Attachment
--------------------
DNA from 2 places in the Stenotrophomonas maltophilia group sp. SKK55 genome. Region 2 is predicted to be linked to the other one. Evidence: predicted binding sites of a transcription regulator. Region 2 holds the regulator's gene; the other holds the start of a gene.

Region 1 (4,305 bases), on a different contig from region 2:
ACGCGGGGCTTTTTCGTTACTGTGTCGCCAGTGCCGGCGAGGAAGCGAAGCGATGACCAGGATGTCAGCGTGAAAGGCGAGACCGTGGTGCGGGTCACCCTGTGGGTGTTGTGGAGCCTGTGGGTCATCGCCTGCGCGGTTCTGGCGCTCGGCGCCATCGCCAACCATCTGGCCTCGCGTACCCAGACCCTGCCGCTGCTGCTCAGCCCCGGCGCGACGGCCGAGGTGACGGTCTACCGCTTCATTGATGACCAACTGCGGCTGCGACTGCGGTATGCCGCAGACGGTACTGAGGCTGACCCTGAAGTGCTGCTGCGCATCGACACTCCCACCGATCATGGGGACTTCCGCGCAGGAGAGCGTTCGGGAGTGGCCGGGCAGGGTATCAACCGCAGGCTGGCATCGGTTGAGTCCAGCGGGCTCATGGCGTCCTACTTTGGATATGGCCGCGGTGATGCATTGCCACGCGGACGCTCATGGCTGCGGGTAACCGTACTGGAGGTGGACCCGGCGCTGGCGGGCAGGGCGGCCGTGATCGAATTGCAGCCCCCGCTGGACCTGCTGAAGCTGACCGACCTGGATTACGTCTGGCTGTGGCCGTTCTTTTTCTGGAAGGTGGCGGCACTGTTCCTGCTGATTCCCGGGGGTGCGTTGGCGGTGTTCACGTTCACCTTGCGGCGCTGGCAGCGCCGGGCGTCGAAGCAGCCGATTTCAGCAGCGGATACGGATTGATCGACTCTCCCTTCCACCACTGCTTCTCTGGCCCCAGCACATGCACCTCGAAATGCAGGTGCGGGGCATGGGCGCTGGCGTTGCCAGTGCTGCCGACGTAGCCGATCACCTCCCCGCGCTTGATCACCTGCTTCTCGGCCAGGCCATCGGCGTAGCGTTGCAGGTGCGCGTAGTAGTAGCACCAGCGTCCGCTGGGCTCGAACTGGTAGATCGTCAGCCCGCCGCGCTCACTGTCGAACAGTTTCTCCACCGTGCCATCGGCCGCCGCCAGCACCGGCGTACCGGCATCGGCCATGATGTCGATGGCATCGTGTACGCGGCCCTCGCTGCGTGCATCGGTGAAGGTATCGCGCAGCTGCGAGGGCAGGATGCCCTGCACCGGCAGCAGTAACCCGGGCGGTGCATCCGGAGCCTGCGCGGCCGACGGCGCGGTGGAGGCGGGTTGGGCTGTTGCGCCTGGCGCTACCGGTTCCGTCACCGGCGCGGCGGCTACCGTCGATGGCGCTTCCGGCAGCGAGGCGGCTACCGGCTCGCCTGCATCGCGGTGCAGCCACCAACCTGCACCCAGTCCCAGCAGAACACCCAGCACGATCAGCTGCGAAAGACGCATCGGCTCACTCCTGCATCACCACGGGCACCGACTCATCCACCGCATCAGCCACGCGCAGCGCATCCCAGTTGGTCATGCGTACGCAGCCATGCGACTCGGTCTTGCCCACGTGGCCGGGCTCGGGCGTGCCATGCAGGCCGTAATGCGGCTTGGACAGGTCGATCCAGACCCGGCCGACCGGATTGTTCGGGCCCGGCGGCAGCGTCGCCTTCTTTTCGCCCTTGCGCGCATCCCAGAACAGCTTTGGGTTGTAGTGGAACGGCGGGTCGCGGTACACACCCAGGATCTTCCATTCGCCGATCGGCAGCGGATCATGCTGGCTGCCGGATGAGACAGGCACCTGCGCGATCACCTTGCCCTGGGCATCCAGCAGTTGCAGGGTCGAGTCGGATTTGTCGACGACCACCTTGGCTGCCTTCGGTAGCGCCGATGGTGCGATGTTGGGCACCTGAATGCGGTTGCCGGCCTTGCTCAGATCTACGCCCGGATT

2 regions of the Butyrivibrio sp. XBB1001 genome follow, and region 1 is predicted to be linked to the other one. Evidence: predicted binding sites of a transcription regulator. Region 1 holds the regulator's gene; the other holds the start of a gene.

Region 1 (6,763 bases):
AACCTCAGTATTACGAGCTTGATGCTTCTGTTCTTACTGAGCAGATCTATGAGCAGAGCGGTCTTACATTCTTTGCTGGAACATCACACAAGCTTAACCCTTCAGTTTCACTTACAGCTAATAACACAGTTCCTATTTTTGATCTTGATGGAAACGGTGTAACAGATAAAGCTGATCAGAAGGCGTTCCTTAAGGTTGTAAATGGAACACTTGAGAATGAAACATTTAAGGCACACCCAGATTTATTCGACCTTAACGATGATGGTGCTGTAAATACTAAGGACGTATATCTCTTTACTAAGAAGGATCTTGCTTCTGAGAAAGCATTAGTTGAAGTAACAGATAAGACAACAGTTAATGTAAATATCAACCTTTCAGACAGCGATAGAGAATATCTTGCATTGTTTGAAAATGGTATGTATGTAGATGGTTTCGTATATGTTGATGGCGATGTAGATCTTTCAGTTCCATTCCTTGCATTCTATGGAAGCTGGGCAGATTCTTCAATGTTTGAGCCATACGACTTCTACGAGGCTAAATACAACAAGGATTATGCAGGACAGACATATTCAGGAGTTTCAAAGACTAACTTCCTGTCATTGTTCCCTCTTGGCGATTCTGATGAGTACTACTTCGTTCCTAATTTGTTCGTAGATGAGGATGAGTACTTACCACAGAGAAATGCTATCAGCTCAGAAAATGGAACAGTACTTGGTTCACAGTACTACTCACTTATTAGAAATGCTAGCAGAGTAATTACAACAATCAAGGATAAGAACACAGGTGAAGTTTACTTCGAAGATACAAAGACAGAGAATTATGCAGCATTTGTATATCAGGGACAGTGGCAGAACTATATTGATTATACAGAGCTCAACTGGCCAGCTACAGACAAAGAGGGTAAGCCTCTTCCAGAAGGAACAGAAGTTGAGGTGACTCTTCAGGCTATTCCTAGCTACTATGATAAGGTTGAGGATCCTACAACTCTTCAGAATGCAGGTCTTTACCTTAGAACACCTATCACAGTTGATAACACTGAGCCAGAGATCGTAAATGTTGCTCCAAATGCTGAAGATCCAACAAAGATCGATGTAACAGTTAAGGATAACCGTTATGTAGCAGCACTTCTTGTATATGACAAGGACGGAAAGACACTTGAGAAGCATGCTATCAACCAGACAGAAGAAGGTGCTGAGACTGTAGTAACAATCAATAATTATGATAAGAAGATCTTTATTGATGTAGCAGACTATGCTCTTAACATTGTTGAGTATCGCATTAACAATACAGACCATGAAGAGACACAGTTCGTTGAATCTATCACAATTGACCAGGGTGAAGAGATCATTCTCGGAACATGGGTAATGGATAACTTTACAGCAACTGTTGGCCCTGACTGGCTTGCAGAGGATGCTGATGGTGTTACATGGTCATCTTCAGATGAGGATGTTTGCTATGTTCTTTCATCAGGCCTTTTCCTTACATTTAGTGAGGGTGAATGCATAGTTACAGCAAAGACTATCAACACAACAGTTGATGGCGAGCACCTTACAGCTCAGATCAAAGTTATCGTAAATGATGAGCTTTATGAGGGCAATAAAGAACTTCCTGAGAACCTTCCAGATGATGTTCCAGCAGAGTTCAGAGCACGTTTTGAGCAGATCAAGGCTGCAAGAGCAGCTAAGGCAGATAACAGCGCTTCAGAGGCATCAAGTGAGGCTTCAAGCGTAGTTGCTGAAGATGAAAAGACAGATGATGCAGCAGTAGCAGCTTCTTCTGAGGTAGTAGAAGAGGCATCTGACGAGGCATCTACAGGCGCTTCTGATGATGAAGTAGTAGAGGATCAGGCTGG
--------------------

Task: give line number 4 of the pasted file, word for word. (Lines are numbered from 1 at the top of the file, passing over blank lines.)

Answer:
2 regions of the Butyrivibrio sp. XBB1001 genome follow, and region 1 is predicted to be linked to the other one. Evidence: predicted binding sites of a transcription regulator. Region 1 holds the regulator's gene; the other holds the start of a gene.